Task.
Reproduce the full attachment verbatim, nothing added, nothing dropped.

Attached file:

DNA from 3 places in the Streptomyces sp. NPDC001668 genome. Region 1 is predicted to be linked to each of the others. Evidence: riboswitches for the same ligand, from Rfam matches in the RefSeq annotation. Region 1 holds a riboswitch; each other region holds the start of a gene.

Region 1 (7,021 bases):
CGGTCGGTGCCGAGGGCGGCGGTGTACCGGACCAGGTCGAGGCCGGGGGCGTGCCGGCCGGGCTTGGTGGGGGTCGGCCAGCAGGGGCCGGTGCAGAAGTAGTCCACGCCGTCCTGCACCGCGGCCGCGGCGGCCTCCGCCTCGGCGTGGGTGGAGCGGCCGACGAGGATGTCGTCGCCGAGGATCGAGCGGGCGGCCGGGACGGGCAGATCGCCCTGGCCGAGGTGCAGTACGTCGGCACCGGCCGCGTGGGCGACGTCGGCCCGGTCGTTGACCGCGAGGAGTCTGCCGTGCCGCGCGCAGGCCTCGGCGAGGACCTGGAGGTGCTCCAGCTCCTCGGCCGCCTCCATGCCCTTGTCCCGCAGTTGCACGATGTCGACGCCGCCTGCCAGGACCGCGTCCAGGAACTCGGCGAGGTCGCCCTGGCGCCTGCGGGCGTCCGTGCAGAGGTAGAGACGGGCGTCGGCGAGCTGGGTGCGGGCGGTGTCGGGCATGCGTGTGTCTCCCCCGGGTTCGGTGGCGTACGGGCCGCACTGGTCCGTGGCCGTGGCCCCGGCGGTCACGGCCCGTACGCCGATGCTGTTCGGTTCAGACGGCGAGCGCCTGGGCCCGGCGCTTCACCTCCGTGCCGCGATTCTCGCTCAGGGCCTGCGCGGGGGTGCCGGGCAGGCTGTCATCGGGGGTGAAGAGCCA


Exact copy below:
DNA from 3 places in the Streptomyces sp. NPDC001668 genome. Region 1 is predicted to be linked to each of the others. Evidence: riboswitches for the same ligand, from Rfam matches in the RefSeq annotation. Region 1 holds a riboswitch; each other region holds the start of a gene.

Region 1 (7,021 bases):
CGGTCGGTGCCGAGGGCGGCGGTGTACCGGACCAGGTCGAGGCCGGGGGCGTGCCGGCCGGGCTTGGTGGGGGTCGGCCAGCAGGGGCCGGTGCAGAAGTAGTCCACGCCGTCCTGCACCGCGGCCGCGGCGGCCTCCGCCTCGGCGTGGGTGGAGCGGCCGACGAGGATGTCGTCGCCGAGGATCGAGCGGGCGGCCGGGACGGGCAGATCGCCCTGGCCGAGGTGCAGTACGTCGGCACCGGCCGCGTGGGCGACGTCGGCCCGGTCGTTGACCGCGAGGAGTCTGCCGTGCCGCGCGCAGGCCTCGGCGAGGACCTGGAGGTGCTCCAGCTCCTCGGCCGCCTCCATGCCCTTGTCCCGCAGTTGCACGATGTCGACGCCGCCTGCCAGGACCGCGTCCAGGAACTCGGCGAGGTCGCCCTGGCGCCTGCGGGCGTCCGTGCAGAGGTAGAGACGGGCGTCGGCGAGCTGGGTGCGGGCGGTGTCGGGCATGCGTGTGTCTCCCCCGGGTTCGGTGGCGTACGGGCCGCACTGGTCCGTGGCCGTGGCCCCGGCGGTCACGGCCCGTACGCCGATGCTGTTCGGTTCAGACGGCGAGCGCCTGGGCCCGGCGCTTCACCTCCGTGCCGCGATTCTCGCTCAGGGCCTGCGCGGGGGTGCCGGGCAGGCTGTCATCGGGGGTGAAGAGCCA